April 7, 2009
Our research will be divided into two main parts: drawing general theoretical background regarding such issues as cultural globalization, democratization and socioeconomic modernization, and a case study on Nepal excluding the geopolitical ambitions or propensities of neighboring countries. With regards to an interdisciplinary character of the study, our main goal will be an analysis of symbolic power structures on a global scale. We will try to show negative effects of cultural globalization on Nepali sociopolitical structure.
It might be noteworthy to mention the epistemological background on which the consequent presumptions will be constructed. By ignoring such foundationalist dichotomies, as Marxist dialectics or opposite idealistic bias, the main attention will be concentrated on the shared meanings and structural dispositions of power, regardless of a pseudo objective world. By taking into consideration these premises, seemingly more space will be added to the discourse of cultural globalization, which broadens the milieu of judgment about identity formations. Considering those theoretical premises, we will seek to overcome a daunting gridlock: an analysis of the Asian societies without taking into account global perspectives and various levels of cultural interplay.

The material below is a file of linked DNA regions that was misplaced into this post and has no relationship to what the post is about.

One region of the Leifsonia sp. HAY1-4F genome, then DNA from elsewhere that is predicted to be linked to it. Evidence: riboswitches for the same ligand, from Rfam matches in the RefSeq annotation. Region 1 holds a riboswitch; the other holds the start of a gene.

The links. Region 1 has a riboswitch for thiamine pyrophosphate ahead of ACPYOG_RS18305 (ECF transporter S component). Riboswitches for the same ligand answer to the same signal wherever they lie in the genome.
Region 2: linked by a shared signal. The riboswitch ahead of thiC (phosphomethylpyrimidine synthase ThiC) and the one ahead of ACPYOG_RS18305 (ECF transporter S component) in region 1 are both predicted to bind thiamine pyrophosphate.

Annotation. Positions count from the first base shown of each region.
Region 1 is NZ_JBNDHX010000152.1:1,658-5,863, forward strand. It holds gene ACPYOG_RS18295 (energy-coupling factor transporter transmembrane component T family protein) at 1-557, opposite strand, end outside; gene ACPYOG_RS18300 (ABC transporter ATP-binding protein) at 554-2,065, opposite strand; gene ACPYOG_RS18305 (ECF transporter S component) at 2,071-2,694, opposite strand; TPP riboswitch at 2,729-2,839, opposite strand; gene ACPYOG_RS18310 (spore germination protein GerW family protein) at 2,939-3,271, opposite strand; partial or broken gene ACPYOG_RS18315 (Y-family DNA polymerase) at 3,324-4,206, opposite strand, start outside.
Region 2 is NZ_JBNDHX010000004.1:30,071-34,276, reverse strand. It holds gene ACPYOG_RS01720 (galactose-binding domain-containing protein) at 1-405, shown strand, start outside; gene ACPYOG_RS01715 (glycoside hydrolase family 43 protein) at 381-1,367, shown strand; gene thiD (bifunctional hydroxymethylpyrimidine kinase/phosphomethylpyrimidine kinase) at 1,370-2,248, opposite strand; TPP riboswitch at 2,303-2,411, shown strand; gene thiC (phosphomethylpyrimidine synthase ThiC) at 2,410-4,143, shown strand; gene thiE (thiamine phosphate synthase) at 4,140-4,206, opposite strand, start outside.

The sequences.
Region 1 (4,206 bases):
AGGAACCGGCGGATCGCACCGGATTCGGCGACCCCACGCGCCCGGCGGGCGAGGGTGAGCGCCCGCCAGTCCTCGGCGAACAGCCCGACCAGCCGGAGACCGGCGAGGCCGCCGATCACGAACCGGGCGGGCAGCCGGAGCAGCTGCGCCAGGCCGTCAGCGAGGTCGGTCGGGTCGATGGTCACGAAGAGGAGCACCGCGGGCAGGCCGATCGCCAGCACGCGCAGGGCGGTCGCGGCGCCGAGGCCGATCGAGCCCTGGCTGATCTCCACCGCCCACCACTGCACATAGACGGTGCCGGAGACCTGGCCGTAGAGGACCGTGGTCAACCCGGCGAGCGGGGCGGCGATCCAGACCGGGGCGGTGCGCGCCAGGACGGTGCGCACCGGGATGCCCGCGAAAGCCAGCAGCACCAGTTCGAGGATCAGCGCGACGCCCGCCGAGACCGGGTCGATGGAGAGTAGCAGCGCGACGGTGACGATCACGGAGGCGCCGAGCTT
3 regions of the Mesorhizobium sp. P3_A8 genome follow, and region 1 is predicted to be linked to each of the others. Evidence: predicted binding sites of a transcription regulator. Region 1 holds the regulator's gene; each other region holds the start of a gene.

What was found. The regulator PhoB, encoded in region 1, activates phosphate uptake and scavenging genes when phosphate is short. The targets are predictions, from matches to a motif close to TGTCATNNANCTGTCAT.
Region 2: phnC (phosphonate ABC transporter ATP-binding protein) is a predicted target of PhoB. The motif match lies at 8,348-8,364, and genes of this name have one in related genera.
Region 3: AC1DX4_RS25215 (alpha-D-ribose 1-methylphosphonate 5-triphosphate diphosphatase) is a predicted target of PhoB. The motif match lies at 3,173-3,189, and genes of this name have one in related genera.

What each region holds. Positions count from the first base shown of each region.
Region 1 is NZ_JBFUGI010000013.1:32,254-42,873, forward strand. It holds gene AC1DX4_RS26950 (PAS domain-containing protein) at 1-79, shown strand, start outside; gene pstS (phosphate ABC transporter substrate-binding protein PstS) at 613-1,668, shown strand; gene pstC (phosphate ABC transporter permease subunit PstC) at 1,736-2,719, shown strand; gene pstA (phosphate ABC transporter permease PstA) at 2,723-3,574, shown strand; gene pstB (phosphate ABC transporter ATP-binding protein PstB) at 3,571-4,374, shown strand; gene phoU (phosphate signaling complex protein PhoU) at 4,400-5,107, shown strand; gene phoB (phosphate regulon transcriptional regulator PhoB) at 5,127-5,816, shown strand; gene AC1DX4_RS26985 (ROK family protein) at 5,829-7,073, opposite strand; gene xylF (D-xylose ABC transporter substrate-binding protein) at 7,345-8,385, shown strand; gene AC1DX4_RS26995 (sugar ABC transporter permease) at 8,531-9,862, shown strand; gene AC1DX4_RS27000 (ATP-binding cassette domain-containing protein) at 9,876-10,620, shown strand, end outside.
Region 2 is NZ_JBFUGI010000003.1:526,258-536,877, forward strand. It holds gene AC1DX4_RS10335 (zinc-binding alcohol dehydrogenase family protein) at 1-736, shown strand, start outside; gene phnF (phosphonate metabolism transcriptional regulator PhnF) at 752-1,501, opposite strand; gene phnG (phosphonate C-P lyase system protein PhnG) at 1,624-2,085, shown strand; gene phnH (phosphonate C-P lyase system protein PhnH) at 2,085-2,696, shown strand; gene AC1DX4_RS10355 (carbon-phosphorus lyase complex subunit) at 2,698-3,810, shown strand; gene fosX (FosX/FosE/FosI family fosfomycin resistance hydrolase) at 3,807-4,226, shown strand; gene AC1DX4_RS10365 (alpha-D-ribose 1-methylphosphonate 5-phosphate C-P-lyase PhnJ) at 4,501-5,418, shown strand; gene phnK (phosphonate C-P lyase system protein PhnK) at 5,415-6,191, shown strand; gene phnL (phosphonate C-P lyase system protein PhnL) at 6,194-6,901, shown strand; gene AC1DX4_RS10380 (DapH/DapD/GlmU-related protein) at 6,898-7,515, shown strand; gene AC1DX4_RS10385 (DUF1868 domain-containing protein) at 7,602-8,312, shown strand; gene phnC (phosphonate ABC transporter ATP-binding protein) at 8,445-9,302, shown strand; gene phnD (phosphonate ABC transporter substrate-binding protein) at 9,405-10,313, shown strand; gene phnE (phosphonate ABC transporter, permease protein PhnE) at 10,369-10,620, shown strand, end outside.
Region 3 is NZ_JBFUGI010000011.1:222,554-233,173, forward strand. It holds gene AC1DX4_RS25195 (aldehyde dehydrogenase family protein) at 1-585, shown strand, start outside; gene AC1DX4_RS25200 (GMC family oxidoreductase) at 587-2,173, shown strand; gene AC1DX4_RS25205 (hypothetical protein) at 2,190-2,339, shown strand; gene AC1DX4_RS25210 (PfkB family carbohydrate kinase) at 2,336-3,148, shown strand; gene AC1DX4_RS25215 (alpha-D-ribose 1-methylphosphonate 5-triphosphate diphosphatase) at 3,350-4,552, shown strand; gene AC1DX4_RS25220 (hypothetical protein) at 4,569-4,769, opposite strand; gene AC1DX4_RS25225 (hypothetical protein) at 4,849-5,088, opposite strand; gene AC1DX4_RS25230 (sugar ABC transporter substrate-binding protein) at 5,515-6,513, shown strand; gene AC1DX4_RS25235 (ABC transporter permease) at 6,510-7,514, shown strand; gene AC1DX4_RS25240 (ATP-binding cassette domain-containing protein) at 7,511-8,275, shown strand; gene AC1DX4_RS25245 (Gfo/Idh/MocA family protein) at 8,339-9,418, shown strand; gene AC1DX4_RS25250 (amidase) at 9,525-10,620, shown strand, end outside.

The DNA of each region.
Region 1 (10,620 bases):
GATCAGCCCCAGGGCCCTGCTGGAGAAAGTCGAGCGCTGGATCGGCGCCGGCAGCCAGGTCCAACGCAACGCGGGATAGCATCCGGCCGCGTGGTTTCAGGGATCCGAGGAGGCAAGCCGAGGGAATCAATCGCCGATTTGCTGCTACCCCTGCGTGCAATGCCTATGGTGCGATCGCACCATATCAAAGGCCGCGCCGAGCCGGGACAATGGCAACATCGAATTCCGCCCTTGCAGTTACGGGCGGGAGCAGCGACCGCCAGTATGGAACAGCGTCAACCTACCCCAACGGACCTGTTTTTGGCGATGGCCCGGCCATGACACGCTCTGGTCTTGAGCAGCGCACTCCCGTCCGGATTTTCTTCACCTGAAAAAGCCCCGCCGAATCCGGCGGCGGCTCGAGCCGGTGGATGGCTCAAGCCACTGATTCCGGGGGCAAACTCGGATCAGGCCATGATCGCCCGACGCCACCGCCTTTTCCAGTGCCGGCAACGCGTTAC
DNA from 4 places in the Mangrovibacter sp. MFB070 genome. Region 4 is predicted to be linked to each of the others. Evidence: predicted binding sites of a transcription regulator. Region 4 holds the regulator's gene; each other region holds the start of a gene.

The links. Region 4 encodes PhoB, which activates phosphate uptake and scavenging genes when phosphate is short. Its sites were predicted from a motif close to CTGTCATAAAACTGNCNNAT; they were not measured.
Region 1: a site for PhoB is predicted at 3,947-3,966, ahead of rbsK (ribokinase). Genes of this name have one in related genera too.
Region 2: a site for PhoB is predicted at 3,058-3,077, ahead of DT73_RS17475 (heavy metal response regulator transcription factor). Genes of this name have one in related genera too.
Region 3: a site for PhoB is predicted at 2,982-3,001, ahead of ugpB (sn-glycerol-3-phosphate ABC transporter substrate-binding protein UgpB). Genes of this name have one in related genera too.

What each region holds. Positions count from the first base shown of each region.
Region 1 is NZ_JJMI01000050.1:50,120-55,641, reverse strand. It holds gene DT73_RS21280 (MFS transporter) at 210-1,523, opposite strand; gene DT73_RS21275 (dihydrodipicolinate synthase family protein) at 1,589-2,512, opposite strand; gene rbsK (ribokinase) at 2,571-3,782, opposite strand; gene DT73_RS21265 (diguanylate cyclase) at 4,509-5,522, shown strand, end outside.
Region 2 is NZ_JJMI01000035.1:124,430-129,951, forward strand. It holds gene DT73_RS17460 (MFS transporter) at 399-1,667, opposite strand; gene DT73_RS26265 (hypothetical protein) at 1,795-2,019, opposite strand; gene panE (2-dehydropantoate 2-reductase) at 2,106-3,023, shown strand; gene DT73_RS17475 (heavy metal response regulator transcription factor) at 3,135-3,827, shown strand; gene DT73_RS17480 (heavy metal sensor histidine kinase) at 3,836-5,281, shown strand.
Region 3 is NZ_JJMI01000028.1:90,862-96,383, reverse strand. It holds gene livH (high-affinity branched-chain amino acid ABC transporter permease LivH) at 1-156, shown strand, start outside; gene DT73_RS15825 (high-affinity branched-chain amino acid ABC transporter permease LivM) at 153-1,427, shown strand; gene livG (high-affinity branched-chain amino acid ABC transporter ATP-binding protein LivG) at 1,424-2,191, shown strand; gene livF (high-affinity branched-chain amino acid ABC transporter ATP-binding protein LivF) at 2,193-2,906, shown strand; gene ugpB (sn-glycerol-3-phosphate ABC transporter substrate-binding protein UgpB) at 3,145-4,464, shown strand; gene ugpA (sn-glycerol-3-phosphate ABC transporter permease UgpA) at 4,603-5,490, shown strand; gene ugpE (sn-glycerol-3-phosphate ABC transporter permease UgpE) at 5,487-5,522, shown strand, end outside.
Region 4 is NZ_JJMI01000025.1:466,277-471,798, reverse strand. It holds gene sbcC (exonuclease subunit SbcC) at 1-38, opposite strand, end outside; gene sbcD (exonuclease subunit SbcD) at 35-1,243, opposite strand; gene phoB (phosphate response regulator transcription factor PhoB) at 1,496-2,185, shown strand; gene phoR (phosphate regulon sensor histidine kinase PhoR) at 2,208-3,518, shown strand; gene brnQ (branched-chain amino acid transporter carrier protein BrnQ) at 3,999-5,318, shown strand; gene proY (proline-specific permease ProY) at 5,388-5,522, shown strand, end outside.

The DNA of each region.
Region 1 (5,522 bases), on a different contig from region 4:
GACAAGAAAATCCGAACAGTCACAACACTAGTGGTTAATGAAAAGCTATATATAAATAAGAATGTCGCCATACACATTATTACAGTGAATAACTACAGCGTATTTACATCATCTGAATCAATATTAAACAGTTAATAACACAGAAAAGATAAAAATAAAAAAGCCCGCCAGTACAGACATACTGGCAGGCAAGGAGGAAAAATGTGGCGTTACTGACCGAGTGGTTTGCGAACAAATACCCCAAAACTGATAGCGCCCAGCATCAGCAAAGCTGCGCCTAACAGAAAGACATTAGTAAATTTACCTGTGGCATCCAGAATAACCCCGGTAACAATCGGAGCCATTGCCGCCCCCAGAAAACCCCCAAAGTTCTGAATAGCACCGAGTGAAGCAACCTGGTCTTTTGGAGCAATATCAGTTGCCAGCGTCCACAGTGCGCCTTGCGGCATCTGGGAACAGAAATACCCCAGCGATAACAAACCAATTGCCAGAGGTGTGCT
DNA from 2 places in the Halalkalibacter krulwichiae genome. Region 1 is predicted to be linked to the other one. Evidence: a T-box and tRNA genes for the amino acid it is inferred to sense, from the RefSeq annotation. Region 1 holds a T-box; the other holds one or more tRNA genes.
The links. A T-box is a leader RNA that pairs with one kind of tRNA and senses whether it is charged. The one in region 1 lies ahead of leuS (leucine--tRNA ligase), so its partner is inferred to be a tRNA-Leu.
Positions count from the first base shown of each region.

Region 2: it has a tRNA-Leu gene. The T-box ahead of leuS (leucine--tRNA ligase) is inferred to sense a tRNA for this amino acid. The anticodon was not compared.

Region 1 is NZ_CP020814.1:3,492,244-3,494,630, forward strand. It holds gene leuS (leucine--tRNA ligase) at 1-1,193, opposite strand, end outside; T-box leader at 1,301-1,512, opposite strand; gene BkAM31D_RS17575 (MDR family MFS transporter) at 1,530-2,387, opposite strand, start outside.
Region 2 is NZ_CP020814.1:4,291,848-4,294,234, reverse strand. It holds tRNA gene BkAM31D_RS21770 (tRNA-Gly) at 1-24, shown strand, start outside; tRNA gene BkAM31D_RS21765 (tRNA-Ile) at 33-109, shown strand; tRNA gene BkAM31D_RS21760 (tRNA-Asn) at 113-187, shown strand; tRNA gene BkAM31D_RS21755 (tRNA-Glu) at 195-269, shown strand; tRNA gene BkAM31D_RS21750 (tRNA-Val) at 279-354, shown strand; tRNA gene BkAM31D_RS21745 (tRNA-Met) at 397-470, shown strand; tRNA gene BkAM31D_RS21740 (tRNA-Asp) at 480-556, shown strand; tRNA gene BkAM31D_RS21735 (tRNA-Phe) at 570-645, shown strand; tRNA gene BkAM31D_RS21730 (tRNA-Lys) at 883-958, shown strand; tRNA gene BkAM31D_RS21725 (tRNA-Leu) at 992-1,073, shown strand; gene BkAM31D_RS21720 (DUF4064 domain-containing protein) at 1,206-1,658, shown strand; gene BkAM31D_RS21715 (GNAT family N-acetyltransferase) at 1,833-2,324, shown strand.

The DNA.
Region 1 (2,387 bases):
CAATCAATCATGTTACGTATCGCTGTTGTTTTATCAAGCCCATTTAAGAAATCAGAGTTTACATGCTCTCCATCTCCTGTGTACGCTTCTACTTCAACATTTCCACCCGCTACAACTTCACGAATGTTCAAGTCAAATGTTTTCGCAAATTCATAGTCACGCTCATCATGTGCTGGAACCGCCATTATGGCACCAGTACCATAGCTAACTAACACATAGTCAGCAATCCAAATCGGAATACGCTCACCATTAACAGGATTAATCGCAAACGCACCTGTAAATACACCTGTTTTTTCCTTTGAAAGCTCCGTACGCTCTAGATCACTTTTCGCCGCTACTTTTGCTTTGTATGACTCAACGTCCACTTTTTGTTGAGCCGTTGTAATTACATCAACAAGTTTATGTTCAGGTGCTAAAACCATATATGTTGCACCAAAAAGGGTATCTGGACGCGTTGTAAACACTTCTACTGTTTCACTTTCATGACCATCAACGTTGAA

In order to avoid the problem of confusing concepts, some of them will be explained briefly throughout the essay. As “cultural globalization” implies that it has specific sphere of research, at first the term “culture” needs to be emotionally uncharged and defined. We use the term in its conventional sense: “the beliefs, values and lifestyles of people in their everyday existence. “ (Berger 2)
Global power dispositions that constitute the process of globalization and spread of prevailing values across the globe contain certain hierarchies that can be defined by the term “prestige.” The widespread use of the English language can be seen as one of the important reflections of current power arrangements. It became lingua franca not for the preponderant value of American or Anglo-Saxon culture, but because of the structural position those two countries, and particularly, the United States occupies in the modern World. The term “Davos Culture” was coined to refer to those new elites who are scattered all around the world and try to acquire certain, homogeneous type of “habitus” in order to get to the famous economic summit or other events of the same political level. Peter Berger calls them “yuppie internationals” and emphasized the role the American intelligentsia in the formation of their images. He calls it “faculty club culture.” This kind of globalization is carried out by various kinds of agencies: academic networks, foundations, non-governmental organizations, governmental and intergovernmental organizations and multinational corporations. Their agenda is created by the Western (mostly American) intellectuals and it includes: environmental issues, feminism, human rights, multiculturalism, etc. (Berger 3-4)